Functionalization of Polymethylmethacrylate (PMMA) Surface by Amination with Polyethyleneimine (PEI) for Applications in Microfluidic Immunoassays, Protein/Enzyme Biochips, and Biocatalysis
T2006-123 Polymethylmethacrylate (PMMA) is a useful material for development of assays, biochips, and other biological materials. However, PMMA makes for a difficult substrate because of complexities with respect to adhesion. This technology presents two new methods for enhanced protein binding onto PMMA.
Polymethylmethacrylate (PMMA) is a synthetic resin in the acrylic family, often used as a substitute for glass or as a material for biomedical devices. PMMA-based biosensors have low protein binding efficiency and low sensitivity. PMMA is used in a variety of applications like immunoassays, biosensors, protein biochips, and biocatalysis. However, the surface of the material exhibits weak bonding characteristics. Modifications of the surface for enhanced performaces would improve the use and allow for cheaper, more efficient devices.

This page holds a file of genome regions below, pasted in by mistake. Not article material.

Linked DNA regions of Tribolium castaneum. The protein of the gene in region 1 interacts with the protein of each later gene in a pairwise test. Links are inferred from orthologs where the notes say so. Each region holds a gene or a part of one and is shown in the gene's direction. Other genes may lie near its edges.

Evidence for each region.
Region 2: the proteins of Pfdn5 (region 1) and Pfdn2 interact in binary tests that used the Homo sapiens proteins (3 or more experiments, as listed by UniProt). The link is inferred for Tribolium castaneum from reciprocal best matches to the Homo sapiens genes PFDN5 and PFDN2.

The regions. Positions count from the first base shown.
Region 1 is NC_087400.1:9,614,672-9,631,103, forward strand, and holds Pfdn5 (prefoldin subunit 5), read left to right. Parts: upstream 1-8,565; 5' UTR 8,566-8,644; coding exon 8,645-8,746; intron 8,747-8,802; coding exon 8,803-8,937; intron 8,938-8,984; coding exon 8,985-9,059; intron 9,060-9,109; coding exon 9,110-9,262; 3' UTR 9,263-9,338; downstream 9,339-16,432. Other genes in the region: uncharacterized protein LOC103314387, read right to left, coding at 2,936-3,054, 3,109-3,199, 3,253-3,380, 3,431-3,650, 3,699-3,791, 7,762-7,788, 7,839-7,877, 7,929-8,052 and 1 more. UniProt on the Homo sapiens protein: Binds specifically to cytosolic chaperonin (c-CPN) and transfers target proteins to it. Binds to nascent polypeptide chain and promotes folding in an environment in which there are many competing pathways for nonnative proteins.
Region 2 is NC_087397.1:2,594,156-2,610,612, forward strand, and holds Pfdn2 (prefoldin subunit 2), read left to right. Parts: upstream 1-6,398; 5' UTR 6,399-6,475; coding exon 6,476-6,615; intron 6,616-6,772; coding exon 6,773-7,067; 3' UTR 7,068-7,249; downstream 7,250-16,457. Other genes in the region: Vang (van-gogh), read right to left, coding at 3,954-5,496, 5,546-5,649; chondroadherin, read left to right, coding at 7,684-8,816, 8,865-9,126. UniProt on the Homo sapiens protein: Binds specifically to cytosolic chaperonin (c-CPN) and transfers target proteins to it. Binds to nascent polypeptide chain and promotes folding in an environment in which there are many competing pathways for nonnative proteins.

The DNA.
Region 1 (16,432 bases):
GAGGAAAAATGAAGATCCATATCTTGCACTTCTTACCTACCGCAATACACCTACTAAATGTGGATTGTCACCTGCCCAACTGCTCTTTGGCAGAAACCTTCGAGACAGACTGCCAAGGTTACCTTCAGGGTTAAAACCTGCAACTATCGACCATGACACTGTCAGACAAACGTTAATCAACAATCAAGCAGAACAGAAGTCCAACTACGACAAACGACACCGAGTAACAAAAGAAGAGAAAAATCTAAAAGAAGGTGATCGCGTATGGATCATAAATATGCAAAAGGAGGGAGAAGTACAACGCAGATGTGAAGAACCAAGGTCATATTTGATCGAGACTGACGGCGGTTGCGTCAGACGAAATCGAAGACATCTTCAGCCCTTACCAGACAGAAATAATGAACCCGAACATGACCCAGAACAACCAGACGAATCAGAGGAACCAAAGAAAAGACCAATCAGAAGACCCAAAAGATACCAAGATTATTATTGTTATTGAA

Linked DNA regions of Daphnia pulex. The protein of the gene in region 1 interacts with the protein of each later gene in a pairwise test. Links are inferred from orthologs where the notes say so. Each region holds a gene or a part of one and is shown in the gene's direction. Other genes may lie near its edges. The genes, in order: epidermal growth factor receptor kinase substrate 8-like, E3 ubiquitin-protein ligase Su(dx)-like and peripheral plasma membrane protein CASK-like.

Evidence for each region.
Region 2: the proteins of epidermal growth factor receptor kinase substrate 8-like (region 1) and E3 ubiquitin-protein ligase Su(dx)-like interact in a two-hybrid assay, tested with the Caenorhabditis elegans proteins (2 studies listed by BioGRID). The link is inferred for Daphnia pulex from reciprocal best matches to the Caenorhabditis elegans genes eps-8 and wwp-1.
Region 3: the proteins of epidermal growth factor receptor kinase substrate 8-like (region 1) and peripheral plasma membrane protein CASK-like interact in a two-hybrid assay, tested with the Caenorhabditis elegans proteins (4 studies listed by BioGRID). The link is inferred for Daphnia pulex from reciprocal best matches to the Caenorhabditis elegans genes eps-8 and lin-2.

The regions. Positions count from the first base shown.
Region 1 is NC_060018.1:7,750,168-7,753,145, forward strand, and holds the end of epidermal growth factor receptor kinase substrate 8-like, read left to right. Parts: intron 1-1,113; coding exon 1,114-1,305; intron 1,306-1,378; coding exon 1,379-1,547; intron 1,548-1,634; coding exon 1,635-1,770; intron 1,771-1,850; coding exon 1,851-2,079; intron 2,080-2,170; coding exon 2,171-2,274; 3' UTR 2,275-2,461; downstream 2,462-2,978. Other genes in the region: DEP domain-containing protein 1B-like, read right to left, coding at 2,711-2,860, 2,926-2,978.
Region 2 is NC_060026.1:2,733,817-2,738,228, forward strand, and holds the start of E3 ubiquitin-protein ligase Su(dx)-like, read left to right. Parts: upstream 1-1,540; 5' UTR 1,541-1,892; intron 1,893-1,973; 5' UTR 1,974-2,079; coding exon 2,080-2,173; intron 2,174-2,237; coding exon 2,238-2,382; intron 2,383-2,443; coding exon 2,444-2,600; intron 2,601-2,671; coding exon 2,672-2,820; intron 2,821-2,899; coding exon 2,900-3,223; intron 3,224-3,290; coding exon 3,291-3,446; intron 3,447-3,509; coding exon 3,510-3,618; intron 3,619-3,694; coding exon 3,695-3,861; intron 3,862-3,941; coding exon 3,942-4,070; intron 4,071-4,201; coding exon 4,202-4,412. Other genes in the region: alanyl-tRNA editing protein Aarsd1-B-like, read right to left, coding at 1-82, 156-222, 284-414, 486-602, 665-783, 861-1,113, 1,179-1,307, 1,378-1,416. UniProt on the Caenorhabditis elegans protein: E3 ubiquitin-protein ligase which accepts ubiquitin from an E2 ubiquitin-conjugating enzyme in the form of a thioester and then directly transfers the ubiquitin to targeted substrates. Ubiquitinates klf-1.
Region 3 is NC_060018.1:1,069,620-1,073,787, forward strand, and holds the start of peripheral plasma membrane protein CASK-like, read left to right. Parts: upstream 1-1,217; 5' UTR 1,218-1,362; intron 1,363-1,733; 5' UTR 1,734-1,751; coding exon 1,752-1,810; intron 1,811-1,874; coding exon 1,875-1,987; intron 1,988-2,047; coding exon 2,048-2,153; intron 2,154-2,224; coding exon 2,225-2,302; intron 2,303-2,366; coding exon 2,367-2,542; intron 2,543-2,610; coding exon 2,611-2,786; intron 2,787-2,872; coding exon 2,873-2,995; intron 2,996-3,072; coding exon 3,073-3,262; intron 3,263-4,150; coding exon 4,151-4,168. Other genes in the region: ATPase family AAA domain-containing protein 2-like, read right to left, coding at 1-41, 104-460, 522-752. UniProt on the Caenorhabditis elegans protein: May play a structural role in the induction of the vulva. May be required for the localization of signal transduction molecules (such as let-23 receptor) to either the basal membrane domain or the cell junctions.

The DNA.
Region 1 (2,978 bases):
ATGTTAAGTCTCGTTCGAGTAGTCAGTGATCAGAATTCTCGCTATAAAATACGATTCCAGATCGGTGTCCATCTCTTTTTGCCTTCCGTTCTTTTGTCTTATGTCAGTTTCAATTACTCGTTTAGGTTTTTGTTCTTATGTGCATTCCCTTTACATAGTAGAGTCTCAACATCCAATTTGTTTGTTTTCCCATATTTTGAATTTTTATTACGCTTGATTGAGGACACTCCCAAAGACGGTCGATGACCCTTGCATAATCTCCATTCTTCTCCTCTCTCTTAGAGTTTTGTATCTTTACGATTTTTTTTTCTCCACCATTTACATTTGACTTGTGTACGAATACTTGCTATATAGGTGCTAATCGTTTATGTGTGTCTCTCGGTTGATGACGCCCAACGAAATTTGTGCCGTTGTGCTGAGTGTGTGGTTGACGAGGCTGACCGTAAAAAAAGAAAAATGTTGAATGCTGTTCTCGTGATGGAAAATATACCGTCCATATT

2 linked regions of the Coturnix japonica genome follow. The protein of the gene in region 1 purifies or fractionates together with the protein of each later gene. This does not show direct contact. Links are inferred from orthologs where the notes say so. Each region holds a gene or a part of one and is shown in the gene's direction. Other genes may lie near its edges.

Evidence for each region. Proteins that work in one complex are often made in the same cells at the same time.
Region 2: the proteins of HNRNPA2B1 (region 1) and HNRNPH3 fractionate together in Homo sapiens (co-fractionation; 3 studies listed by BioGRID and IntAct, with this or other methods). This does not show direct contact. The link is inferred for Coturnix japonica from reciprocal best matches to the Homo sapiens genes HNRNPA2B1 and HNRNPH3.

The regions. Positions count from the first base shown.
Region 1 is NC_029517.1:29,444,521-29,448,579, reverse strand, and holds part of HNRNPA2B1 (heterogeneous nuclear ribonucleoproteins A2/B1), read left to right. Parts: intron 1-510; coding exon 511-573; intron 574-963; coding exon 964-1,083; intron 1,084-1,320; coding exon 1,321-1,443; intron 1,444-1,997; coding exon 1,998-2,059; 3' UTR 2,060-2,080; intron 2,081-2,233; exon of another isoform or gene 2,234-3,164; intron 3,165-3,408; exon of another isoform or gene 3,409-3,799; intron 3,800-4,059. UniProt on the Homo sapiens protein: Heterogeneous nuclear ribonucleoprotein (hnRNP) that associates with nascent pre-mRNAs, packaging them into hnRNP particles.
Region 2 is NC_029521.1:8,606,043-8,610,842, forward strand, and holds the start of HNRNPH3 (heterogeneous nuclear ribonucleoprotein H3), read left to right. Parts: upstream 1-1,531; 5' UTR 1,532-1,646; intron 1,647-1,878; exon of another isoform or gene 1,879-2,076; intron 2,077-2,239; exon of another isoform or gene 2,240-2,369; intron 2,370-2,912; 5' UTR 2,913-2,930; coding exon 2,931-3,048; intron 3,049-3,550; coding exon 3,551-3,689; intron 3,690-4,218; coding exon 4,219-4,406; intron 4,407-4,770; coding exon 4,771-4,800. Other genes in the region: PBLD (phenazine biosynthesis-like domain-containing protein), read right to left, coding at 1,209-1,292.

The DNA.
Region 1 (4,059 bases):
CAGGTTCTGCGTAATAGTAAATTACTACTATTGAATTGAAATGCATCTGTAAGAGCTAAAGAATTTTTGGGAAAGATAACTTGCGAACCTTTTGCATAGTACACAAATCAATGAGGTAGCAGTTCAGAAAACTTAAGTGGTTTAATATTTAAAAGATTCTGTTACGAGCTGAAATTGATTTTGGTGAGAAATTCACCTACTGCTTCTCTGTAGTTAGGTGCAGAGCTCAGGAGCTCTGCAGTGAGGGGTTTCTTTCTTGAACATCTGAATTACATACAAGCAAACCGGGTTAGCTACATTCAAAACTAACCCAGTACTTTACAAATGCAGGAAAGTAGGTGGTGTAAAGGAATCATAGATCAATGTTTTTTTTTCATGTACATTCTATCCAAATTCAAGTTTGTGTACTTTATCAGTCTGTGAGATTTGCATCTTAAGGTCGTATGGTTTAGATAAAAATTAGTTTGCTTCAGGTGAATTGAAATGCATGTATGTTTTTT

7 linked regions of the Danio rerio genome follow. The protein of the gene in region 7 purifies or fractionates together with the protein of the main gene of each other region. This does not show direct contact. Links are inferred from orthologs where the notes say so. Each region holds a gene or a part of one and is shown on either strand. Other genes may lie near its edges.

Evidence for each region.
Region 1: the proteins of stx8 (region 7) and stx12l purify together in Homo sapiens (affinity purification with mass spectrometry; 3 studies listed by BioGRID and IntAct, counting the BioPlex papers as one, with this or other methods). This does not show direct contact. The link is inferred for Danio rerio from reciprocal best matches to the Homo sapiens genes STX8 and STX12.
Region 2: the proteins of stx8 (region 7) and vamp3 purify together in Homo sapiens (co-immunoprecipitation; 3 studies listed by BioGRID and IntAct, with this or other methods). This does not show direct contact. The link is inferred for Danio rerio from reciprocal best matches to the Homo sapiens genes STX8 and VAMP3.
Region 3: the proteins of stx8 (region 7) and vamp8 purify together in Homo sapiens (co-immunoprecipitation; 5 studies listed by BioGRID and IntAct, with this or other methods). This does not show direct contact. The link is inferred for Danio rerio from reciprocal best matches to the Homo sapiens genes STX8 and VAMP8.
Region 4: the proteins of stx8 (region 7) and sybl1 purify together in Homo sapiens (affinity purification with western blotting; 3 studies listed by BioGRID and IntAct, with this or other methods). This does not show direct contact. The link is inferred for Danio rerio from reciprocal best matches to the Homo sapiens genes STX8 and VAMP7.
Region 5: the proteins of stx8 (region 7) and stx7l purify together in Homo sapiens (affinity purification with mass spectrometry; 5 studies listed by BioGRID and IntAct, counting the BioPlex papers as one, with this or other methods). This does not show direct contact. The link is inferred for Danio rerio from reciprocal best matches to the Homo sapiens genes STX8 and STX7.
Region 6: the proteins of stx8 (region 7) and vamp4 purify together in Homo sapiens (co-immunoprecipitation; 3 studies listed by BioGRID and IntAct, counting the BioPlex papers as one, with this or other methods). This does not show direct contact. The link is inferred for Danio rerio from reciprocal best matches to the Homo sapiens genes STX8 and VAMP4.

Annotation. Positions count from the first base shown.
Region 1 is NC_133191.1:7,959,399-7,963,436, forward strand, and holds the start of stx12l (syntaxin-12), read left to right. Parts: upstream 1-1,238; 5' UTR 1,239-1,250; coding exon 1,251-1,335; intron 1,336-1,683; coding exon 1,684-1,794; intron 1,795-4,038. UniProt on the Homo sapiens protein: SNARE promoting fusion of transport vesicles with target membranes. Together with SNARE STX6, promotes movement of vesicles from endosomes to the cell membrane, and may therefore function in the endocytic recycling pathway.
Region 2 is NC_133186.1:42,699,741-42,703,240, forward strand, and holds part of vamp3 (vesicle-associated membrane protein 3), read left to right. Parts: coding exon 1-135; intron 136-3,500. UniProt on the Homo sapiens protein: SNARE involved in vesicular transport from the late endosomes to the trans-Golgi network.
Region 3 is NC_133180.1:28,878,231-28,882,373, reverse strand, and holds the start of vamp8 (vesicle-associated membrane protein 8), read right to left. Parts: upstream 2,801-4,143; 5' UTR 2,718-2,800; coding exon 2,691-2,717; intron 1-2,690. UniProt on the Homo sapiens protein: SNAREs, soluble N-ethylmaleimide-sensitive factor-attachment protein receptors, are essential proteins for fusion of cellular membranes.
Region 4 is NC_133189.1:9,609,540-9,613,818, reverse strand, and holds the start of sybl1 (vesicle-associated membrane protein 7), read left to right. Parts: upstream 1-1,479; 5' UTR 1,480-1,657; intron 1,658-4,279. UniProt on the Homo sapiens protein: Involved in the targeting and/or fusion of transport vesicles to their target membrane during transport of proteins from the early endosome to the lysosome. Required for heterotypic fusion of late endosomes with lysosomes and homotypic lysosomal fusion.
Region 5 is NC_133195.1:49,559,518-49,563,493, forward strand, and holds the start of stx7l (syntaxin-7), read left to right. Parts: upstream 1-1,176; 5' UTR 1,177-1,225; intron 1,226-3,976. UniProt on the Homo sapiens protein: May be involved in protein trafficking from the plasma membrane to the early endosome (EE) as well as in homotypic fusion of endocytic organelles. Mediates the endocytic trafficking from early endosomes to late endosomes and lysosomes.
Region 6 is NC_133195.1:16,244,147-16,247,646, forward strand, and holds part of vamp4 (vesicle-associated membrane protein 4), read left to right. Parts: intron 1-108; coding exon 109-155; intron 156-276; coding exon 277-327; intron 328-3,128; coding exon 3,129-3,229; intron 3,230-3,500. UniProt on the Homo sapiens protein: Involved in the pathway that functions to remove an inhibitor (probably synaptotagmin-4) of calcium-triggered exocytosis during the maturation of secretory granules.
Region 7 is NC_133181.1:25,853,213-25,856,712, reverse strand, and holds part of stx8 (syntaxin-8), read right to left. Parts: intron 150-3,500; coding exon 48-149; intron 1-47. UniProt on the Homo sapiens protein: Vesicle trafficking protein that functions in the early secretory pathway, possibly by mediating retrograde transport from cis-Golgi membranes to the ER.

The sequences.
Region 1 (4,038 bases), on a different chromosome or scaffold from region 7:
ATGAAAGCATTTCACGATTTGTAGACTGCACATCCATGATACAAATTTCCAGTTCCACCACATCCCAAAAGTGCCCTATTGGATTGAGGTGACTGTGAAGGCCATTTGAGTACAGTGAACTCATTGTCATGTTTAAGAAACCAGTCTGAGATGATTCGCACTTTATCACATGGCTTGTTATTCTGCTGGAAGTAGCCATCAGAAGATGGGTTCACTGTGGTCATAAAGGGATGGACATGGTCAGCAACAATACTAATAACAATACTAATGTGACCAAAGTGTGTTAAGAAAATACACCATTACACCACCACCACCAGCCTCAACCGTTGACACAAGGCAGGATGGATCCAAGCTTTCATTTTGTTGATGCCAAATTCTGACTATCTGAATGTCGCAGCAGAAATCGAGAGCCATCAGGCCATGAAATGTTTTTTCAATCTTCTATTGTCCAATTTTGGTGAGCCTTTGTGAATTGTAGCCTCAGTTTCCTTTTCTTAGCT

Researchers at The Ohio State University led by Dr. Shang-Tian Yang have developed two methods for enhanced protein binding onto polymethylmethacrylate (PMMA) substrate. These surface modification methods involve coating amine-bearing polymers, such as polyethyleneimine (PEI) and poly(allylamine hydrochloride) (PAH), onto PMMA surface by electrostatic interaction or covalent binding. Protein molecules are bound to the aminated surface via a crosslinking agent. The resulting PMMA surface is able to bind more active proteins, such as antibodies, for enhanced performance in various applications.
- Protein biochips
- Solves the problems of low protein binding efficiency and low sensitivity in PMMA-based biosensors.
- Simpler, more efficient, and less expensive to apply in the microfabricated devices compared with the existing surface modification technology.